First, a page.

Coconut oil is one of the darlings of the health world. Grocery store shelves are filled with products that use coconut oil and social media abounds with all the ways it can be used. There are claims that it has all sorts of benefits, including slowing down Alzheimer’s disease. But, is it really that great? Should your elderly parent be using coconut oil? Well, it does have some benefits, but it may also have some health risks.
What is Coconut Oil?
Making coconut oil is produced by compressing the white meat inside of a coconut to squeeze the oil out. One tablespoon of coconut oil contains 120 calories. 84 percent of those calories come from saturated fat. In comparison, only 14 percent of the calories in olive oil and 63 percent in butter come from saturated fat.
The saturated fat is what keeps coconut oil solid when it is stored at room temperature. It also makes it last for a long time without going bad. Because of its long shelf life, coconut oil has become increasingly popular in processed foods. However, some people believe that because the saturated fat in coconut oil is primarily comprised of medium chain triglycerides, it is processed differently by the body than the saturated fat from red meat and other sources.
Is Coconut Oil Heart Healthy?
One of the reasons that many people claim that coconut oil is a better, healthier source of fat is that it supposedly raises HDL (“good”) cholesterol levels. But, according to the Mayo Clinic, the idea that coconut oil is heart healthy is a myth. This is because it doesn’t raise just good cholesterol, but bad cholesterol, too. They also point out that there has been little scientific research conducted that supports the benefits of coconut oil.
What Are Good Fat Choices?
Not all fat is bad. There are several kinds of fat that are better choices than saturated fat, including:
- Monounsaturated Fatty Acids: This kind of fat benefits cholesterol levels and may reduce the risk of heart disease.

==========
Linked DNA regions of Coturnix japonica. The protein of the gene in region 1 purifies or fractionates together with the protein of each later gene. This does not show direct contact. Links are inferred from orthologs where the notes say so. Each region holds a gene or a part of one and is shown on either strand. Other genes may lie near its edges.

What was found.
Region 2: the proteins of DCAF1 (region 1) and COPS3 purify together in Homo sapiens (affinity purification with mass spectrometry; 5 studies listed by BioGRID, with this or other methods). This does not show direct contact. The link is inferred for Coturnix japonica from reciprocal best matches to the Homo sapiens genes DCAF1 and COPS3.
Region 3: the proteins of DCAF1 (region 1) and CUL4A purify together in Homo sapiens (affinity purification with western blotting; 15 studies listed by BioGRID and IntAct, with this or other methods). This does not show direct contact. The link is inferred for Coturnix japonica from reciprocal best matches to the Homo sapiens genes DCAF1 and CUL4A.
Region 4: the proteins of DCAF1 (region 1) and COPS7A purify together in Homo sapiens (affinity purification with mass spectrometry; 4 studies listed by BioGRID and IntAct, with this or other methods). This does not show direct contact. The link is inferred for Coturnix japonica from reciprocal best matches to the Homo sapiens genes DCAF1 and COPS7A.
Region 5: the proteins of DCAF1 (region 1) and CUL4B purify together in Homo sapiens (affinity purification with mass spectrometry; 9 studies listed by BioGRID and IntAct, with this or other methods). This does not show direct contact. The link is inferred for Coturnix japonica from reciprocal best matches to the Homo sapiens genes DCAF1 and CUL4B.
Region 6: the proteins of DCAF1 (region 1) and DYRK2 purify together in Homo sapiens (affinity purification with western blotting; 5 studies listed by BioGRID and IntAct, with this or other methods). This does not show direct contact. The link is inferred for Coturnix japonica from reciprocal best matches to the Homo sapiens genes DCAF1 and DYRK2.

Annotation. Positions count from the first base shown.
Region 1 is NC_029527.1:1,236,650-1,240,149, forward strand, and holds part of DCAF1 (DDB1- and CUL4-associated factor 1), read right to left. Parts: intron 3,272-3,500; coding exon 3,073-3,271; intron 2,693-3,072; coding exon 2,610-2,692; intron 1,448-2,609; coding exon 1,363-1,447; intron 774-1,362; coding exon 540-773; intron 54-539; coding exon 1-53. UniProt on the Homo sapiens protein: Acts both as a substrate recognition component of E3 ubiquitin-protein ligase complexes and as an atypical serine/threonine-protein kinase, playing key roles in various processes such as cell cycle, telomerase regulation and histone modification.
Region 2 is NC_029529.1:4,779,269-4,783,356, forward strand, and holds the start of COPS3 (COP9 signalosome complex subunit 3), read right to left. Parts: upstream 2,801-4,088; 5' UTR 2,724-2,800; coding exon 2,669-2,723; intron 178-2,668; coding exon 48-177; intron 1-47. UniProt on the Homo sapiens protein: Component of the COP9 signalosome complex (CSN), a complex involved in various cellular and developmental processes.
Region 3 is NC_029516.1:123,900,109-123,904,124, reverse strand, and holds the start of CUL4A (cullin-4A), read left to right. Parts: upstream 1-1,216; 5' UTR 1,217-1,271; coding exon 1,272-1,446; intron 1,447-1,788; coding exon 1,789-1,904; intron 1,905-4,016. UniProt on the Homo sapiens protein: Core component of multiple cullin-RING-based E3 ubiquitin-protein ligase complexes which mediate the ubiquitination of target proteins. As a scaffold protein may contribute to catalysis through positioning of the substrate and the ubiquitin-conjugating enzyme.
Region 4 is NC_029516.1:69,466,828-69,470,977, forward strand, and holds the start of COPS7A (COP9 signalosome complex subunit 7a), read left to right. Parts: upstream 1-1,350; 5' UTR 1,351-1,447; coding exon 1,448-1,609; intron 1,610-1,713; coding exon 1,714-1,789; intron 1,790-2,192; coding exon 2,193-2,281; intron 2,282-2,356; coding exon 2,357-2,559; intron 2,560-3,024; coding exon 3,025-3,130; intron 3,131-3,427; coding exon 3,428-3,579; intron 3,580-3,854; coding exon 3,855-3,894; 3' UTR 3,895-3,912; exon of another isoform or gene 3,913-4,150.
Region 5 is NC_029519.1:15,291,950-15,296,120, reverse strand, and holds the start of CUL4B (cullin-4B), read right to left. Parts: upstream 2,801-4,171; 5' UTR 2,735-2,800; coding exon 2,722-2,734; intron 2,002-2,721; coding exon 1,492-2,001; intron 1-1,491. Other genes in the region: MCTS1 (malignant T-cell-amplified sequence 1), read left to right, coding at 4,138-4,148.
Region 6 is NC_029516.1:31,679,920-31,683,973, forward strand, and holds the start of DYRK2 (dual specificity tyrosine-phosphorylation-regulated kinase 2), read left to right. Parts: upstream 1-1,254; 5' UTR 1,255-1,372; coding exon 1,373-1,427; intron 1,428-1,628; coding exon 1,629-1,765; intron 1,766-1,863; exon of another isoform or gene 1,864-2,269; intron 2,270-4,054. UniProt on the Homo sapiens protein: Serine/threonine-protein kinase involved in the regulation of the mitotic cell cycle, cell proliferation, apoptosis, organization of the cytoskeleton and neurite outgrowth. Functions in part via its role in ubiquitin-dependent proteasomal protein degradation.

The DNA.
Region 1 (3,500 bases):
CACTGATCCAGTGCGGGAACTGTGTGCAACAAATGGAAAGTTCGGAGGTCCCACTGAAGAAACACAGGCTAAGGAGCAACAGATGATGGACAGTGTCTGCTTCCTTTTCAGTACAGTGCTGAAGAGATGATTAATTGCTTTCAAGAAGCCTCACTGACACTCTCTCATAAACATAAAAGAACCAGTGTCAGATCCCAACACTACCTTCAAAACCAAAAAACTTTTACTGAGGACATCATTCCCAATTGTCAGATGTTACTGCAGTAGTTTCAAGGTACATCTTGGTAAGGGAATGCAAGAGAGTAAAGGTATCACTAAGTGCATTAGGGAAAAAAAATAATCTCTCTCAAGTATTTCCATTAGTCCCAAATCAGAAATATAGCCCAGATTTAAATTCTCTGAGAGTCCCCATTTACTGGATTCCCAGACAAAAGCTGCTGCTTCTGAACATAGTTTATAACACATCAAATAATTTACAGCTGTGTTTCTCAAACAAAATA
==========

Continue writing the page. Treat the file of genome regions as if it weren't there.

- Polyunsaturated Fatty Acids: This kind of fat is mostly found in plant-based foods. It also improves cholesterol levels and reduces heart disease risk.
- Omega-3 Fatty Acids: Omega-3s are believed to be especially good for the heart. Omega-3s are found in fatty fish.
Elderly care providers can prepare heart-healthy meals for your aging relative. An elderly care provider can cook foods that contain less saturated fat and focus on healthier fats. An elderly care provider can follow dietary recommendations set by the older adult’s doctor or dietician.
If you or an aging loved one are considering in-home Elderly Care in Spokane, WA, please contact the friendly staff at Love at Home Senior Care, today. Call (509)204-4088
His role in Love In Home Senior Care is to educate people on what care choice is the best fit for the senior and their family while attempting to make this decision as stress-free as possible for everyone involved.
This decision making process should be smooth and stress free for everyone, including all family members and their loved ones. Having access to people with experience (like the team at Love In Home Senior Care) to assist you along the way can help this process. With an extensive background in health care, Andy has the experience needed to guide and direct your loved one to the choice that is the best fit.
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